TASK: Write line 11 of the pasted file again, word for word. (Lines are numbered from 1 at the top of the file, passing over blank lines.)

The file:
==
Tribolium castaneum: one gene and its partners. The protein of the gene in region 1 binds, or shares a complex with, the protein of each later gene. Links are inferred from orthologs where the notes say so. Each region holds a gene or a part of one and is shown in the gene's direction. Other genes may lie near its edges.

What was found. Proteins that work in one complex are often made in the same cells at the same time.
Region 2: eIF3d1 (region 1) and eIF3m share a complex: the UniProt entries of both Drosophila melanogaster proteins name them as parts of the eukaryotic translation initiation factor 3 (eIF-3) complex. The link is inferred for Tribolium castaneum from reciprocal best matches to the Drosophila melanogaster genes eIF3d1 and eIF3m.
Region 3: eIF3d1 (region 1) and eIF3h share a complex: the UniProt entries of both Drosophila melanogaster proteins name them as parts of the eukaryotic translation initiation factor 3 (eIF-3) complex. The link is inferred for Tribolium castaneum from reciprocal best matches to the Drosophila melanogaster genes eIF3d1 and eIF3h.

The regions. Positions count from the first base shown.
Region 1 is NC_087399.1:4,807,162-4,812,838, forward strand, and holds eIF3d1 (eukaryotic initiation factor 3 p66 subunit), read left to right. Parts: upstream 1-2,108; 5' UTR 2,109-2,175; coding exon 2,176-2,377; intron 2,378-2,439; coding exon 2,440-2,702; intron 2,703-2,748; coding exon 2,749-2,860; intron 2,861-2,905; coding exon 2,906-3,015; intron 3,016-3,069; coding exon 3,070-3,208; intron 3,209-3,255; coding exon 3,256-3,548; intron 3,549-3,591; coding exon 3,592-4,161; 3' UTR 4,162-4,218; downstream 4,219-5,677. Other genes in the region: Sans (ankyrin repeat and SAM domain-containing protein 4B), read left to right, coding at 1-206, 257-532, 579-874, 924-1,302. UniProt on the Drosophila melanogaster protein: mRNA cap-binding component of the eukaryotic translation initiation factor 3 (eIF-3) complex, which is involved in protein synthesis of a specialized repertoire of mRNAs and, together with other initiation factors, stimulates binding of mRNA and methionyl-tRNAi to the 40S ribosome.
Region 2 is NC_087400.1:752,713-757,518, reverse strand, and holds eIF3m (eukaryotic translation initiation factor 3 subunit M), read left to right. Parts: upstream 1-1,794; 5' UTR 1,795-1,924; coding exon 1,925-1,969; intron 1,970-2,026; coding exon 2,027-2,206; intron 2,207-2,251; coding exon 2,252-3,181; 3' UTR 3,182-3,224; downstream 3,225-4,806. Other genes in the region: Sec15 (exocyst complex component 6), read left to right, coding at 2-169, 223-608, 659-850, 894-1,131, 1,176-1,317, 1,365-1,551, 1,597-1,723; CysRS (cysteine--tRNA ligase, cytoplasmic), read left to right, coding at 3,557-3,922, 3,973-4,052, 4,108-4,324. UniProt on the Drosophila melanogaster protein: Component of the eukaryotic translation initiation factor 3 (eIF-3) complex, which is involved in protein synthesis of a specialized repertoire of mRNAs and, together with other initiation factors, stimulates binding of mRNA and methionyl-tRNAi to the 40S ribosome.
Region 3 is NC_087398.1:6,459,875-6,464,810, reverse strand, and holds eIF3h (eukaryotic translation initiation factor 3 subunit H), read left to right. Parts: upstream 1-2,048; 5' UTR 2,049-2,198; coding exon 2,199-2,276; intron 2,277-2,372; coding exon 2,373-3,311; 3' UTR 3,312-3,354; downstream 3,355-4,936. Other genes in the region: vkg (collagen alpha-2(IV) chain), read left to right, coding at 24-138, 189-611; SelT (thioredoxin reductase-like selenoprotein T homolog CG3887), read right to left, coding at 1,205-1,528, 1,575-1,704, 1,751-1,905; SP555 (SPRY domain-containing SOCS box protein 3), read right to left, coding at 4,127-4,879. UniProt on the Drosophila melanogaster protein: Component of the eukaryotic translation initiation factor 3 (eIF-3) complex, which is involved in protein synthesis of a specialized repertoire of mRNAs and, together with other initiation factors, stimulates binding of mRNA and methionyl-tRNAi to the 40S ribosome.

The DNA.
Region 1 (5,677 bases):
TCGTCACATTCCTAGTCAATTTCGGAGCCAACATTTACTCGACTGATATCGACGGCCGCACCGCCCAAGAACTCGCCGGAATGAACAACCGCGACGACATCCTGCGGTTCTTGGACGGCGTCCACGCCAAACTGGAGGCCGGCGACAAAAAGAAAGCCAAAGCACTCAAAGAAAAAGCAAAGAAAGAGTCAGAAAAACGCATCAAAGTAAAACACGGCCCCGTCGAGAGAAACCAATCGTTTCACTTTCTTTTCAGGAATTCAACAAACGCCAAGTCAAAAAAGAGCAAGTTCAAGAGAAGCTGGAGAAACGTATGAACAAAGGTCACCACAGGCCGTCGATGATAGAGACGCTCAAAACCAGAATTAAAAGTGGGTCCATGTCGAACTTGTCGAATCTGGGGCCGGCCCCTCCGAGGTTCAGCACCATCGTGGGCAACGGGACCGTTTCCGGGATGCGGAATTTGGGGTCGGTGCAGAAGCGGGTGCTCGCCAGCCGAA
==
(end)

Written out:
TCGTCACATTCCTAGTCAATTTCGGAGCCAACATTTACTCGACTGATATCGACGGCCGCACCGCCCAAGAACTCGCCGGAATGAACAACCGCGACGACATCCTGCGGTTCTTGGACGGCGTCCACGCCAAACTGGAGGCCGGCGACAAAAAGAAAGCCAAAGCACTCAAAGAAAAAGCAAAGAAAGAGTCAGAAAAACGCATCAAAGTAAAACACGGCCCCGTCGAGAGAAACCAATCGTTTCACTTTCTTTTCAGGAATTCAACAAACGCCAAGTCAAAAAAGAGCAAGTTCAAGAGAAGCTGGAGAAACGTATGAACAAAGGTCACCACAGGCCGTCGATGATAGAGACGCTCAAAACCAGAATTAAAAGTGGGTCCATGTCGAACTTGTCGAATCTGGGGCCGGCCCCTCCGAGGTTCAGCACCATCGTGGGCAACGGGACCGTTTCCGGGATGCGGAATTTGGGGTCGGTGCAGAAGCGGGTGCTCGCCAGCCGAA